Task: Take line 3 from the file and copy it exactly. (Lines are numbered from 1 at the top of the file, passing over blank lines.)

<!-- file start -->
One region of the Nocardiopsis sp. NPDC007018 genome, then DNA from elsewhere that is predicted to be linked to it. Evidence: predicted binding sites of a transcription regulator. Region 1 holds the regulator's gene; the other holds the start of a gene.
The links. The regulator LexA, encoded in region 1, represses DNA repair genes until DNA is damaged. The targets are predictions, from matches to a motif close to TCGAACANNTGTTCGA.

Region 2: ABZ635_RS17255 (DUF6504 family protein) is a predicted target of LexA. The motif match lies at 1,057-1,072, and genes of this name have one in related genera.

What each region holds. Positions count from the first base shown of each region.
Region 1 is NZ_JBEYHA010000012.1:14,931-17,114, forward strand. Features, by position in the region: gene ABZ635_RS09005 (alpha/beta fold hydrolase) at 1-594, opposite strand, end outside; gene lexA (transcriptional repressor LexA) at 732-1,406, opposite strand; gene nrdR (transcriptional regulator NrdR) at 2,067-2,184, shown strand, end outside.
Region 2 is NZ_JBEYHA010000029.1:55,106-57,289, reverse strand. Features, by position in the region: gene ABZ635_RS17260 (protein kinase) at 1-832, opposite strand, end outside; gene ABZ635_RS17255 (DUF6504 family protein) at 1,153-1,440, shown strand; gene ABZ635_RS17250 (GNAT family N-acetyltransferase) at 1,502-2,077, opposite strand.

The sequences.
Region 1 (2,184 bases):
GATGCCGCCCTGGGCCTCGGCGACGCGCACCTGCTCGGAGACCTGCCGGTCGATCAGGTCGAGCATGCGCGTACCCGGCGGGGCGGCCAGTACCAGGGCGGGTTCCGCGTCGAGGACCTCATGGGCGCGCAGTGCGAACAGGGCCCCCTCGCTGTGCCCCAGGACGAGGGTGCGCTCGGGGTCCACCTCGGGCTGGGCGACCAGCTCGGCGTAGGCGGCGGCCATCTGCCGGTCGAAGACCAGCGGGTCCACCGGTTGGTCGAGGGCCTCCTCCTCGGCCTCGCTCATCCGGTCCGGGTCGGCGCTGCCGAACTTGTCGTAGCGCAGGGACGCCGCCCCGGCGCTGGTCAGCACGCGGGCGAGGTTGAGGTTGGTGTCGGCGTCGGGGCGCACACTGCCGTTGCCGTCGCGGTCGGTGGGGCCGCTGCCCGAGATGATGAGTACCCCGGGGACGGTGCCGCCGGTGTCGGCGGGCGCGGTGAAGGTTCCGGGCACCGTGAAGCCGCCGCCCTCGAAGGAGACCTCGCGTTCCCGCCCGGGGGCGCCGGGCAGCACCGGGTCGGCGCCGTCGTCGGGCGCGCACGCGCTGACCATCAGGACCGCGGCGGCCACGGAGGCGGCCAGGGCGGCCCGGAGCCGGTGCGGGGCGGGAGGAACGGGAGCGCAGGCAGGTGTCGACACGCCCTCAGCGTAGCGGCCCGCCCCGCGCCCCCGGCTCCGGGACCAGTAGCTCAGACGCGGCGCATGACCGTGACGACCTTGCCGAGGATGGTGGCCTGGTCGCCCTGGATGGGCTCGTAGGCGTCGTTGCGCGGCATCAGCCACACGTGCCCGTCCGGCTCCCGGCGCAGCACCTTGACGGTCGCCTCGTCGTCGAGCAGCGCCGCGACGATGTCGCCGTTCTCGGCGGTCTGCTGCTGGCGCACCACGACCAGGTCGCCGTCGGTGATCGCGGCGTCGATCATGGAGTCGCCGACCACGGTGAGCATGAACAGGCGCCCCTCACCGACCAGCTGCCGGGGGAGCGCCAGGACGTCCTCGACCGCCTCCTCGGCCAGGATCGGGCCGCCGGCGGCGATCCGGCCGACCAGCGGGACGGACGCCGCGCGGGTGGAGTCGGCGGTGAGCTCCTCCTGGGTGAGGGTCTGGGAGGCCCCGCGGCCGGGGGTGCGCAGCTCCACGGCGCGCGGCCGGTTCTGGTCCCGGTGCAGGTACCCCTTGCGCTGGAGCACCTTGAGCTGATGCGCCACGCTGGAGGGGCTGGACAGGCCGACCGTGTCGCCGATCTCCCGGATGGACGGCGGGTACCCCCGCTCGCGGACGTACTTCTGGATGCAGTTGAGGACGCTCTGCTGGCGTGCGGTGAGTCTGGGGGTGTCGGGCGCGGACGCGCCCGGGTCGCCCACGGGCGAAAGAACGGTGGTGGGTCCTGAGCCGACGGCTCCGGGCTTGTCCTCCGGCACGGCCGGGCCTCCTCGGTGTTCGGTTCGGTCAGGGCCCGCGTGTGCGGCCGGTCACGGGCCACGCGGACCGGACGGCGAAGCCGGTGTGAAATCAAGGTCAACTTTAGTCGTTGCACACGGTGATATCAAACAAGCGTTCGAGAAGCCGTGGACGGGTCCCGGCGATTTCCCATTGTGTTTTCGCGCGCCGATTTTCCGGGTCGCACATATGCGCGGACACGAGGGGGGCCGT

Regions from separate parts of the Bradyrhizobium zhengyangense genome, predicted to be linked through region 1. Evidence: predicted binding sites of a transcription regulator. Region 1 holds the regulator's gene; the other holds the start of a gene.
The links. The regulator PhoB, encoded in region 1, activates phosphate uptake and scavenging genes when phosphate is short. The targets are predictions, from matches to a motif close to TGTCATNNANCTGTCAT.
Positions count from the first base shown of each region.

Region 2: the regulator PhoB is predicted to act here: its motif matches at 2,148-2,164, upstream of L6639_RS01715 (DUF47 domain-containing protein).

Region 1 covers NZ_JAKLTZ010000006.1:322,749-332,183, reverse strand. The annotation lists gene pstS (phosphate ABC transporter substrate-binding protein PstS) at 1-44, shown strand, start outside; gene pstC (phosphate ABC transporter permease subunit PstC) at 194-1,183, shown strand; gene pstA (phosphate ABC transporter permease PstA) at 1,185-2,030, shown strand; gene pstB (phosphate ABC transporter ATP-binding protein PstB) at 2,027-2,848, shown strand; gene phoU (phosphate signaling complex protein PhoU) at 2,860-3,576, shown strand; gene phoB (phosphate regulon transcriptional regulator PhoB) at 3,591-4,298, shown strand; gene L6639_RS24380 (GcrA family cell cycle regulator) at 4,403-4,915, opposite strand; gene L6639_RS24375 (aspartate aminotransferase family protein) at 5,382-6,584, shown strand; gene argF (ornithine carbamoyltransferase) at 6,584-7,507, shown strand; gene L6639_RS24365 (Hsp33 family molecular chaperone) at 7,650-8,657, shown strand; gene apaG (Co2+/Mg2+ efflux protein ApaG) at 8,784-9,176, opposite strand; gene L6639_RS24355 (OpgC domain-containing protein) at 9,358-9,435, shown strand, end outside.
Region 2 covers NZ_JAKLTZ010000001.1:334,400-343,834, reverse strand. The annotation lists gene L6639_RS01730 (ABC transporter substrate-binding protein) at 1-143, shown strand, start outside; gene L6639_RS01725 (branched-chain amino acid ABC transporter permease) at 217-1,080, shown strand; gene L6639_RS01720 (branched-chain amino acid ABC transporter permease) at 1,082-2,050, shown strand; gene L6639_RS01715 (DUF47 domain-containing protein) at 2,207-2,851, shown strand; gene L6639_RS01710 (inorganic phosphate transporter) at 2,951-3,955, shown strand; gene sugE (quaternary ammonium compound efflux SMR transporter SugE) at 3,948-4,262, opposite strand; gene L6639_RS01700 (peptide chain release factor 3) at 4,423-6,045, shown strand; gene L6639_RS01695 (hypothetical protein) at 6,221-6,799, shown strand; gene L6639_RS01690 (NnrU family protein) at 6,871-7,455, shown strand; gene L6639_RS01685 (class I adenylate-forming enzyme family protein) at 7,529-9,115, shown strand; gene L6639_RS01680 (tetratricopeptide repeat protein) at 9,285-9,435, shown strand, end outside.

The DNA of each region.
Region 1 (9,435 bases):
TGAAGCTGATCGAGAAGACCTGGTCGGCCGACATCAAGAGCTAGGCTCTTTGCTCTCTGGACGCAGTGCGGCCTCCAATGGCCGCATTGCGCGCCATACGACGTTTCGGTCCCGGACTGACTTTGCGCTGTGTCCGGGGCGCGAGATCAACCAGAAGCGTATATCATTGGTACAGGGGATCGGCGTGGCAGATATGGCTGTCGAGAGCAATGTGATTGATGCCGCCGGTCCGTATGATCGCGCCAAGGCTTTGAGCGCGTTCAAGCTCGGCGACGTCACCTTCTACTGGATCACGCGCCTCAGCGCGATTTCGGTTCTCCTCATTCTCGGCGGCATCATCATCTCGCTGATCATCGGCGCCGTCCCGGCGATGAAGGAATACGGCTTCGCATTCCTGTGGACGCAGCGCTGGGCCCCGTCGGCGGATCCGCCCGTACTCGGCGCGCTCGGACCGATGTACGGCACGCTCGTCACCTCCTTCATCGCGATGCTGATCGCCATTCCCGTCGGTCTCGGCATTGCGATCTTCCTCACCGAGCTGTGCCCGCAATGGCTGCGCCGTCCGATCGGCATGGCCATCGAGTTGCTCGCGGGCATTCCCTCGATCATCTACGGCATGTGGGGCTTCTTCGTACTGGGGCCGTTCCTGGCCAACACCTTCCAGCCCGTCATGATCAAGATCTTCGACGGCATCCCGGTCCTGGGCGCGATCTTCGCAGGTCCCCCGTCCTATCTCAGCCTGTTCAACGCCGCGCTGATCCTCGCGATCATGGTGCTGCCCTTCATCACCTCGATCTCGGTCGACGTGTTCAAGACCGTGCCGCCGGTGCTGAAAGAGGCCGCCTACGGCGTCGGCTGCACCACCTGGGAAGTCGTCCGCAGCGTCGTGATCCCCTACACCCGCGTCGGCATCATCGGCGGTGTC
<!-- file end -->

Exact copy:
Region 2: ABZ635_RS17255 (DUF6504 family protein) is a predicted target of LexA. The motif match lies at 1,057-1,072, and genes of this name have one in related genera.